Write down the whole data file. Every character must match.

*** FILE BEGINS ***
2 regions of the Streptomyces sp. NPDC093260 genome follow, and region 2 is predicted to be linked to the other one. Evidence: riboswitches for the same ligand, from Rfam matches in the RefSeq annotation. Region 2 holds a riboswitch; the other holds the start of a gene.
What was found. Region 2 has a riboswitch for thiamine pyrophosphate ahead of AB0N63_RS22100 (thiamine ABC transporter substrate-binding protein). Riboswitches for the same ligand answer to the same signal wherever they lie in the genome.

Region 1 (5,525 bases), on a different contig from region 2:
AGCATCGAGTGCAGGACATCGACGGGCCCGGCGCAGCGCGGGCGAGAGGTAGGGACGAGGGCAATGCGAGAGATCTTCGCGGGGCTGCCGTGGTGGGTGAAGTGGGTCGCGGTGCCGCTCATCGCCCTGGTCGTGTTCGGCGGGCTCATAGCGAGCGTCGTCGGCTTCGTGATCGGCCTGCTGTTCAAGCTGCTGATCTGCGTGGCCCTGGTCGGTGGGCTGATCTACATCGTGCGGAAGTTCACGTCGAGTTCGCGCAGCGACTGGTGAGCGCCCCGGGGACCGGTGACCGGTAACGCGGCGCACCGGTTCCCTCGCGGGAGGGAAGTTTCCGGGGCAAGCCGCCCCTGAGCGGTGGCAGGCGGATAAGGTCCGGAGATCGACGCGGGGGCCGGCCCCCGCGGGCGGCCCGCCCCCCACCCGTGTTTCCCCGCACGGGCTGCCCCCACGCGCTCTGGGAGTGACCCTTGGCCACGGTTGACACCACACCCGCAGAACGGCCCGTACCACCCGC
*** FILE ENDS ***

2 regions of the Streptomyces sp. NPDC093260 genome follow, and region 2 is predicted to be linked to the other one. Evidence: riboswitches for the same ligand, from Rfam matches in the RefSeq annotation. Region 2 holds a riboswitch; the other holds the start of a gene.
What was found. Region 2 has a riboswitch for thiamine pyrophosphate ahead of AB0N63_RS22100 (thiamine ABC transporter substrate-binding protein). Riboswitches for the same ligand answer to the same signal wherever they lie in the genome.

Region 1 (5,525 bases), on a different contig from region 2:
AGCATCGAGTGCAGGACATCGACGGGCCCGGCGCAGCGCGGGCGAGAGGTAGGGACGAGGGCAATGCGAGAGATCTTCGCGGGGCTGCCGTGGTGGGTGAAGTGGGTCGCGGTGCCGCTCATCGCCCTGGTCGTGTTCGGCGGGCTCATAGCGAGCGTCGTCGGCTTCGTGATCGGCCTGCTGTTCAAGCTGCTGATCTGCGTGGCCCTGGTCGGTGGGCTGATCTACATCGTGCGGAAGTTCACGTCGAGTTCGCGCAGCGACTGGTGAGCGCCCCGGGGACCGGTGACCGGTAACGCGGCGCACCGGTTCCCTCGCGGGAGGGAAGTTTCCGGGGCAAGCCGCCCCTGAGCGGTGGCAGGCGGATAAGGTCCGGAGATCGACGCGGGGGCCGGCCCCCGCGGGCGGCCCGCCCCCCACCCGTGTTTCCCCGCACGGGCTGCCCCCACGCGCTCTGGGAGTGACCCTTGGCCACGGTTGACACCACACCCGCAGAACGGCCCGTACCACCCGC